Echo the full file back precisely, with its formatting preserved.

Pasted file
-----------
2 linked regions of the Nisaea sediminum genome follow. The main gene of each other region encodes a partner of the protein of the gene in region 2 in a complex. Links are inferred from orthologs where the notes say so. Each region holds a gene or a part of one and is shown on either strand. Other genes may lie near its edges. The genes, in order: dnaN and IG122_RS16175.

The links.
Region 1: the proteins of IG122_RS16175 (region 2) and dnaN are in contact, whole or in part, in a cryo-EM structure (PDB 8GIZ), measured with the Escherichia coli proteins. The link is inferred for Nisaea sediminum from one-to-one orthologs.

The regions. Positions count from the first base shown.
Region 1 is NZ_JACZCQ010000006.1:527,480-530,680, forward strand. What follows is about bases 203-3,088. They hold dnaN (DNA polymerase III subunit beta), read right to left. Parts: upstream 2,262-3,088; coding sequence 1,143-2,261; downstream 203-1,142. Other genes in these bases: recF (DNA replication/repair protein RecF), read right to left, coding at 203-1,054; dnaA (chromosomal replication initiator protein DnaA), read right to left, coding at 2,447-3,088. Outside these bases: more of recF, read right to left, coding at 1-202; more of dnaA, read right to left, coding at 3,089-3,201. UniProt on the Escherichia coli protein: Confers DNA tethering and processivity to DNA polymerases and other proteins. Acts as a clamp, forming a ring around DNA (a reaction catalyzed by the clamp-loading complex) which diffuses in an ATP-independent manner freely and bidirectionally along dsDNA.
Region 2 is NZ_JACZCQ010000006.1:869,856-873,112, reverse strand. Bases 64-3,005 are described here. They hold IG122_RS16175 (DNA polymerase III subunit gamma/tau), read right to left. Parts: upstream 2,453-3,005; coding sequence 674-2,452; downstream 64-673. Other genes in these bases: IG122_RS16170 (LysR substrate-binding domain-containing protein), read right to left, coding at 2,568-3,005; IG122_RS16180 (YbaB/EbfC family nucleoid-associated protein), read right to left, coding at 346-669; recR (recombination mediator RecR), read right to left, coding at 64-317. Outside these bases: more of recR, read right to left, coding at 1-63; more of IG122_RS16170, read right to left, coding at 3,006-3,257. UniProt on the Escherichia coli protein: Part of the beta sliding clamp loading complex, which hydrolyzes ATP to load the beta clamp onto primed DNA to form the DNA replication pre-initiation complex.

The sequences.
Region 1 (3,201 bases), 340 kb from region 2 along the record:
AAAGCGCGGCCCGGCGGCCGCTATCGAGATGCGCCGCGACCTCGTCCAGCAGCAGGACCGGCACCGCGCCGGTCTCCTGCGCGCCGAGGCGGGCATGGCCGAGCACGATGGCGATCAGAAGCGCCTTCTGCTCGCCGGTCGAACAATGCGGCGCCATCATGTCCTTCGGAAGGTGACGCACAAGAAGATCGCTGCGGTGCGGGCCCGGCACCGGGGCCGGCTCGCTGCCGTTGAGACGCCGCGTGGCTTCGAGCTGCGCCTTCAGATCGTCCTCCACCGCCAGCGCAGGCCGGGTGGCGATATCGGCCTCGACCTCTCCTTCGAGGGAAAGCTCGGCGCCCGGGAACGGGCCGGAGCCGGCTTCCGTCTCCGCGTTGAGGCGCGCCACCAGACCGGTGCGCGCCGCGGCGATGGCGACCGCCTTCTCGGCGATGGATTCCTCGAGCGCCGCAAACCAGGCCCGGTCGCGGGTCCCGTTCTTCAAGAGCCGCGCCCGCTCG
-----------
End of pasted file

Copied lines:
2 linked regions of the Nisaea sediminum genome follow. The main gene of each other region encodes a partner of the protein of the gene in region 2 in a complex. Links are inferred from orthologs where the notes say so. Each region holds a gene or a part of one and is shown on either strand. Other genes may lie near its edges. The genes, in order: dnaN and IG122_RS16175.

The links.
Region 1: the proteins of IG122_RS16175 (region 2) and dnaN are in contact, whole or in part, in a cryo-EM structure (PDB 8GIZ), measured with the Escherichia coli proteins. The link is inferred for Nisaea sediminum from one-to-one orthologs.

The regions. Positions count from the first base shown.
Region 1 is NZ_JACZCQ010000006.1:527,480-530,680, forward strand. What follows is about bases 203-3,088. They hold dnaN (DNA polymerase III subunit beta), read right to left. Parts: upstream 2,262-3,088; coding sequence 1,143-2,261; downstream 203-1,142. Other genes in these bases: recF (DNA replication/repair protein RecF), read right to left, coding at 203-1,054; dnaA (chromosomal replication initiator protein DnaA), read right to left, coding at 2,447-3,088. Outside these bases: more of recF, read right to left, coding at 1-202; more of dnaA, read right to left, coding at 3,089-3,201. UniProt on the Escherichia coli protein: Confers DNA tethering and processivity to DNA polymerases and other proteins. Acts as a clamp, forming a ring around DNA (a reaction catalyzed by the clamp-loading complex) which diffuses in an ATP-independent manner freely and bidirectionally along dsDNA.
Region 2 is NZ_JACZCQ010000006.1:869,856-873,112, reverse strand. Bases 64-3,005 are described here. They hold IG122_RS16175 (DNA polymerase III subunit gamma/tau), read right to left. Parts: upstream 2,453-3,005; coding sequence 674-2,452; downstream 64-673. Other genes in these bases: IG122_RS16170 (LysR substrate-binding domain-containing protein), read right to left, coding at 2,568-3,005; IG122_RS16180 (YbaB/EbfC family nucleoid-associated protein), read right to left, coding at 346-669; recR (recombination mediator RecR), read right to left, coding at 64-317. Outside these bases: more of recR, read right to left, coding at 1-63; more of IG122_RS16170, read right to left, coding at 3,006-3,257. UniProt on the Escherichia coli protein: Part of the beta sliding clamp loading complex, which hydrolyzes ATP to load the beta clamp onto primed DNA to form the DNA replication pre-initiation complex.

The sequences.
Region 1 (3,201 bases), 340 kb from region 2 along the record:
AAAGCGCGGCCCGGCGGCCGCTATCGAGATGCGCCGCGACCTCGTCCAGCAGCAGGACCGGCACCGCGCCGGTCTCCTGCGCGCCGAGGCGGGCATGGCCGAGCACGATGGCGATCAGAAGCGCCTTCTGCTCGCCGGTCGAACAATGCGGCGCCATCATGTCCTTCGGAAGGTGACGCACAAGAAGATCGCTGCGGTGCGGGCCCGGCACCGGGGCCGGCTCGCTGCCGTTGAGACGCCGCGTGGCTTCGAGCTGCGCCTTCAGATCGTCCTCCACCGCCAGCGCAGGCCGGGTGGCGATATCGGCCTCGACCTCTCCTTCGAGGGAAAGCTCGGCGCCCGGGAACGGGCCGGAGCCGGCTTCCGTCTCCGCGTTGAGGCGCGCCACCAGACCGGTGCGCGCCGCGGCGATGGCGACCGCCTTCTCGGCGATGGATTCCTCGAGCGCCGCAAACCAGGCCCGGTCGCGGGTCCCGTTCTTCAAGAGCCGCGCCCGCTCG